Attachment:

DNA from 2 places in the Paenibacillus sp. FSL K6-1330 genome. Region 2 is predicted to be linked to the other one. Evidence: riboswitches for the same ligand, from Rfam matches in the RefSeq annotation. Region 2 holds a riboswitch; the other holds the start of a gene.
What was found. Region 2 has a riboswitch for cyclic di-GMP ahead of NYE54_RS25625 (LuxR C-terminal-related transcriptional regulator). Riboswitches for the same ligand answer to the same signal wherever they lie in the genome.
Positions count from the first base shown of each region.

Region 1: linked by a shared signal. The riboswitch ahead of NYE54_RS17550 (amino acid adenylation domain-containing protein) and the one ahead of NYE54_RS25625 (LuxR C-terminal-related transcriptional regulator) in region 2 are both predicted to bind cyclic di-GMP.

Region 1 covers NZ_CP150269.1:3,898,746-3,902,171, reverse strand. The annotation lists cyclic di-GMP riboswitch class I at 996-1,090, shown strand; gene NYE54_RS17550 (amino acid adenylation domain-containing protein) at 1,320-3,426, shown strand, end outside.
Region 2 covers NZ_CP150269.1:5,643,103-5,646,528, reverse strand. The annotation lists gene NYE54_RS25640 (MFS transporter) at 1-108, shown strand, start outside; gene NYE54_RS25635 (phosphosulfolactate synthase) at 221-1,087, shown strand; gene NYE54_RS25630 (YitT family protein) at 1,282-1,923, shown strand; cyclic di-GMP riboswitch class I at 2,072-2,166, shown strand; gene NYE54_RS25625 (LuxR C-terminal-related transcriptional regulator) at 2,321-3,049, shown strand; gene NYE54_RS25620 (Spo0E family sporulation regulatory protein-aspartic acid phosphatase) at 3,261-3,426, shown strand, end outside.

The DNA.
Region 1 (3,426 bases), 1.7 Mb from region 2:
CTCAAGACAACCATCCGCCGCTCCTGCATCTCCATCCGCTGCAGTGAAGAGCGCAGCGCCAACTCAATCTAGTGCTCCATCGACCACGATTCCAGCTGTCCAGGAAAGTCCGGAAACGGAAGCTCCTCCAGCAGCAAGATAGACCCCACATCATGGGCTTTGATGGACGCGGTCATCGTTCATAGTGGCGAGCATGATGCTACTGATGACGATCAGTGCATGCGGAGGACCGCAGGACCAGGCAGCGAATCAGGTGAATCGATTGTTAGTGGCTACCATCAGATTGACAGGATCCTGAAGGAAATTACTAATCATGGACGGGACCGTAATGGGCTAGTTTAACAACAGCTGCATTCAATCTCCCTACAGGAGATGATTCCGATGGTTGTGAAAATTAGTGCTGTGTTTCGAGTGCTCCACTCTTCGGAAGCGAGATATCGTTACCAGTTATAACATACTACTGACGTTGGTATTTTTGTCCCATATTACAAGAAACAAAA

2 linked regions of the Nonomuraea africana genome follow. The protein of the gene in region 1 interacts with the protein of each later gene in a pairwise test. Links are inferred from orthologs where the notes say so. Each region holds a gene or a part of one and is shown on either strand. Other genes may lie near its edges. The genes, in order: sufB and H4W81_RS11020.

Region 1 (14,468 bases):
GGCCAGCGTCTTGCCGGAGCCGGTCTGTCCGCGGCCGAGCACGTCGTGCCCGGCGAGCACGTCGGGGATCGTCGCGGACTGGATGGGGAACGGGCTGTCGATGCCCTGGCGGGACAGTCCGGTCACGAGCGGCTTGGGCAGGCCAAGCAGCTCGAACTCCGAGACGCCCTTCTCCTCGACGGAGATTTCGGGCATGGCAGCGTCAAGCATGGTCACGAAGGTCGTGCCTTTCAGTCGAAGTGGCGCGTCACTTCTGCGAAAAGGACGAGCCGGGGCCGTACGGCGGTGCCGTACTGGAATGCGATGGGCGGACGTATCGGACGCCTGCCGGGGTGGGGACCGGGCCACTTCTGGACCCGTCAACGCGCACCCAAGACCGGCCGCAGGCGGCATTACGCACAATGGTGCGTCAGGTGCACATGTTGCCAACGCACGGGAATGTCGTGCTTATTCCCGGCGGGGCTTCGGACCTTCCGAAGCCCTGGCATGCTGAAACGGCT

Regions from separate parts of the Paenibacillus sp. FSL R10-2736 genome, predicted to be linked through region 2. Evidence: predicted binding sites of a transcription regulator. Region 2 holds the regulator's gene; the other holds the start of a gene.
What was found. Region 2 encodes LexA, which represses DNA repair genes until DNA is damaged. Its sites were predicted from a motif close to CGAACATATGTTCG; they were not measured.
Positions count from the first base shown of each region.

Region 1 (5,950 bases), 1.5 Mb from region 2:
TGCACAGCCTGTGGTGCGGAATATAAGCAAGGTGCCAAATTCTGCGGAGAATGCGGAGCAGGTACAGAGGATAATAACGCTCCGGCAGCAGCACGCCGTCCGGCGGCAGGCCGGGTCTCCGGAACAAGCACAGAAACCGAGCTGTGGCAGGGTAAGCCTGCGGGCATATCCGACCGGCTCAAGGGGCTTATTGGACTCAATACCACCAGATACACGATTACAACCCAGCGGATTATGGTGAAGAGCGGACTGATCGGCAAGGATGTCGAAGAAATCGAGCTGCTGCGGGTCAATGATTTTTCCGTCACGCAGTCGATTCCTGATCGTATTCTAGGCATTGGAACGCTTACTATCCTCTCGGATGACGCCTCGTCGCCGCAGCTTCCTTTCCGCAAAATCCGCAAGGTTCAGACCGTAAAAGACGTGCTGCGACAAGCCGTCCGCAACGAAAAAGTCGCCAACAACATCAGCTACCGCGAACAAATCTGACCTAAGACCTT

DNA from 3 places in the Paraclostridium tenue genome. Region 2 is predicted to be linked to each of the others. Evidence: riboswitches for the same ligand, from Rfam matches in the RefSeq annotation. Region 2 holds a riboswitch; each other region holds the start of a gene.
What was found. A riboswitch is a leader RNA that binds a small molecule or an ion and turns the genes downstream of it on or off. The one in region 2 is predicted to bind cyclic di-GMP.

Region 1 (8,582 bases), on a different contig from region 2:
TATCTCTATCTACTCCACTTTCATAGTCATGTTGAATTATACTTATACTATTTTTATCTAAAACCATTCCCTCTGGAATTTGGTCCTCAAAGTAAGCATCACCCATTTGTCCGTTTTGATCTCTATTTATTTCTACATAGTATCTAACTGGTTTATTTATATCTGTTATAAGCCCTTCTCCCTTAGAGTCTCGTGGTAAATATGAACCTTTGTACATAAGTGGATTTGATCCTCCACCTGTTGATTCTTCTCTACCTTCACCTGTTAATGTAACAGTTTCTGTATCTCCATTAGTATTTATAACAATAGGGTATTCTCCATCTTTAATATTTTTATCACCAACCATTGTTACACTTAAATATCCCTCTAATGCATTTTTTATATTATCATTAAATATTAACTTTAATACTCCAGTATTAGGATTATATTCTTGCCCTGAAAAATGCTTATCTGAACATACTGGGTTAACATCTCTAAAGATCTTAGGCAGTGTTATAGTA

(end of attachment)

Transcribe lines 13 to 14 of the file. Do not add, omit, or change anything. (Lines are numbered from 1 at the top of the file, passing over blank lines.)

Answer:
Regions from separate parts of the Paenibacillus sp. FSL R10-2736 genome, predicted to be linked through region 2. Evidence: predicted binding sites of a transcription regulator. Region 2 holds the regulator's gene; the other holds the start of a gene.
What was found. Region 2 encodes LexA, which represses DNA repair genes until DNA is damaged. Its sites were predicted from a motif close to CGAACATATGTTCG; they were not measured.